For full disclosure, I spent a few years as a practicing six sigma black belt for a top six sigma corporation, so my review is certainly biased. I'm comparing this small inexpensive book to six weeks of training, several years of practicing, and a stack of training materials measuring 30 inches deep.
This book compares very, very well to that training in most regards. I docked it a star because there are a few gaps that I think are huge misses, but I could easily see this book with 5 stars.
Key things I liked about the book:
+ Many, many six sigma tools are explained very well, especially my favorites: the Failure Modes Effects Analysis (FMEA) and control charts. I didn't find anything wrong about the explanations, and in fact, identified the key points I would highlight to a student (e.g. caution about how Detection scoring flips on you for the FMEA).
+ There's a nice introduction into Lean, which is truly a close cousin to six sigma. No six sigma instruction should be without it. (My employer treated it as part of six sigma.)
+ When I saw the quote "in God we trust, all others bring data" I knew these guys were experienced practitioners.
+ Explanation not only of the statistical equations, but more importantly, the statistical tools you need to consider getting. Because NO ONE is hand-calculating this stuff people! You need the tools to play around with the data, see how it works, identify errors, etc.
What didn't I like?
- No discussion of Design for Six Sigma, DESPITE a brief mention of it! Again, my previous employer saw DFSS as part of six sigma, and learning it (like Lean) is required for a black belt. They should have included a short intro to it like they did for Lean.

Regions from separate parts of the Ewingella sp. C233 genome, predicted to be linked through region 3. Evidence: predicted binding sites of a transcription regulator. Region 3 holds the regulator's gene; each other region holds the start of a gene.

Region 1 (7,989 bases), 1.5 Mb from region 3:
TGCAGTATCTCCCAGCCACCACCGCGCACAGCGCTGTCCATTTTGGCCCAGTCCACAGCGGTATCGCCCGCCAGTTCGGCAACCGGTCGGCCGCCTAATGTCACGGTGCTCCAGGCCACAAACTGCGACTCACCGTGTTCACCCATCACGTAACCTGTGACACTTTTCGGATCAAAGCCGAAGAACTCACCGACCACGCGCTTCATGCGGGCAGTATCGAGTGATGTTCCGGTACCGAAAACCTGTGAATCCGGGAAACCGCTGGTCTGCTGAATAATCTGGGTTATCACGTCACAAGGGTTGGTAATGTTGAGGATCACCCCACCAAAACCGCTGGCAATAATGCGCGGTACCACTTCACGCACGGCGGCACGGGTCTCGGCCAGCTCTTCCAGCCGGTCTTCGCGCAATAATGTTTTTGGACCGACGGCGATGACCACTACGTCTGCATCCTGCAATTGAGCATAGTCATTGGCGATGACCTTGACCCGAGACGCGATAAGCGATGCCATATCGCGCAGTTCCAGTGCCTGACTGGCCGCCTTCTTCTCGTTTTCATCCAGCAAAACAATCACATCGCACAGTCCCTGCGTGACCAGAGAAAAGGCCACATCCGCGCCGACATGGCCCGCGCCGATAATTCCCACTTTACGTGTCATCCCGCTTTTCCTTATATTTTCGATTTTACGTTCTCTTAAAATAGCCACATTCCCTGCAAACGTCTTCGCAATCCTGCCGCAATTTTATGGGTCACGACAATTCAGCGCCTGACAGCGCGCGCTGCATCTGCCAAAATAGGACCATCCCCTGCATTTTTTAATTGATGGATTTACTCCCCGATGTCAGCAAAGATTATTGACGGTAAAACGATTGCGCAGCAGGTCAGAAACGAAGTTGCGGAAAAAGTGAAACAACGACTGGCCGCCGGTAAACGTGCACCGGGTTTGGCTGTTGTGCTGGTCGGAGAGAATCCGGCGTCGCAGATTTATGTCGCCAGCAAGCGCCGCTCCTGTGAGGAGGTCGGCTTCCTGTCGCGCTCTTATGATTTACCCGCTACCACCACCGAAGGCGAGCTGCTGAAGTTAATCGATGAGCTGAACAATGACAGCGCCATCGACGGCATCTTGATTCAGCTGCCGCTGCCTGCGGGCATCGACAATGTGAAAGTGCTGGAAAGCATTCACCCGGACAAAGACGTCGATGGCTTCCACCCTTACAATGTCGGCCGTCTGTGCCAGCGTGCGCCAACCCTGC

- This book desperately needs a chapter on why projects fail. This is extremely critical. Most people think six sigma is all about the math. It IS NOT. The math is truly the easiest part. The hard part is completing the project. Time and again I saw projects fail for a handful of reasons. The authors touch on many of the causes, but without calling them out specifically, they are dooming novice practitioners to fail. Most people think it's about doing the right stats but a lot of it is finding the right champion and getting him/her to support your work through to the end.
- The authors need to call out that tools like Minitab and JMP are not something that anyone could pick up and start using. They require real training. If you want to use these tools, budget for classes. You need them. Also, SigmaXL (a plug-in for Excel that does six sigma calculations) is a buggy piece of dog doo. I have it installed now because my current employer is too cheap to buy us all JMP or Minitab. SigmaXL, well, you get what you pay for. It can do the math, but the journey will be a rough one where you will remember curse words you haven't heard in years.
I hope those who pick this book up are excited about what six sigma can do for their company. But it really isn't the key to success. It's a methodology, and many will work. There are no silver bullets or free lunches. Before picking up this book, consider if your company is ready to examine how it does business with no sacred cows. Make sure you have a strong champion at the very top who will provide air cover when you start asking very uncomfortable questions. Make sure the team buys in to the methodology and will continue to run with it after you hand the work over to the process owners. Most projects fail, and there's nothing special about six sigma that excuses it from that grim fate.